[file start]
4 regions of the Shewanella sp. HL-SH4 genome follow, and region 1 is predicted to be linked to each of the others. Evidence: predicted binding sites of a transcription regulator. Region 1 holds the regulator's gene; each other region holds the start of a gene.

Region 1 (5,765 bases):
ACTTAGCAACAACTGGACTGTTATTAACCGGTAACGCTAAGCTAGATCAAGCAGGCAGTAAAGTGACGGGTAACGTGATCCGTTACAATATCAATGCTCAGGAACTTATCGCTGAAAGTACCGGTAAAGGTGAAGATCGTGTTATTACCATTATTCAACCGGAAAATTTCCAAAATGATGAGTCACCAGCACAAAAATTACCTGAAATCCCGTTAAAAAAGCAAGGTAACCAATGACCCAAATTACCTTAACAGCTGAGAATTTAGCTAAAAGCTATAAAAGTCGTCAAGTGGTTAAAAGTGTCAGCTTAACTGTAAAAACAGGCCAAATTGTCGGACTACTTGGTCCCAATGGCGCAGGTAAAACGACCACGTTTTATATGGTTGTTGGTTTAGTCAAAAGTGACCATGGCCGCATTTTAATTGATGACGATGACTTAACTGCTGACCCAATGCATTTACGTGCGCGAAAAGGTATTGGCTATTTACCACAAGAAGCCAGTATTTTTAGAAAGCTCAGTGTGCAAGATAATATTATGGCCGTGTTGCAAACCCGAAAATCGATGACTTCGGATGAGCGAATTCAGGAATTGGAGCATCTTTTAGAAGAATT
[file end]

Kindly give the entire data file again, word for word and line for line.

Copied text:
4 regions of the Shewanella sp. HL-SH4 genome follow, and region 1 is predicted to be linked to each of the others. Evidence: predicted binding sites of a transcription regulator. Region 1 holds the regulator's gene; each other region holds the start of a gene.

Region 1 (5,765 bases):
ACTTAGCAACAACTGGACTGTTATTAACCGGTAACGCTAAGCTAGATCAAGCAGGCAGTAAAGTGACGGGTAACGTGATCCGTTACAATATCAATGCTCAGGAACTTATCGCTGAAAGTACCGGTAAAGGTGAAGATCGTGTTATTACCATTATTCAACCGGAAAATTTCCAAAATGATGAGTCACCAGCACAAAAATTACCTGAAATCCCGTTAAAAAAGCAAGGTAACCAATGACCCAAATTACCTTAACAGCTGAGAATTTAGCTAAAAGCTATAAAAGTCGTCAAGTGGTTAAAAGTGTCAGCTTAACTGTAAAAACAGGCCAAATTGTCGGACTACTTGGTCCCAATGGCGCAGGTAAAACGACCACGTTTTATATGGTTGTTGGTTTAGTCAAAAGTGACCATGGCCGCATTTTAATTGATGACGATGACTTAACTGCTGACCCAATGCATTTACGTGCGCGAAAAGGTATTGGCTATTTACCACAAGAAGCCAGTATTTTTAGAAAGCTCAGTGTGCAAGATAATATTATGGCCGTGTTGCAAACCCGAAAATCGATGACTTCGGATGAGCGAATTCAGGAATTGGAGCATCTTTTAGAAGAATT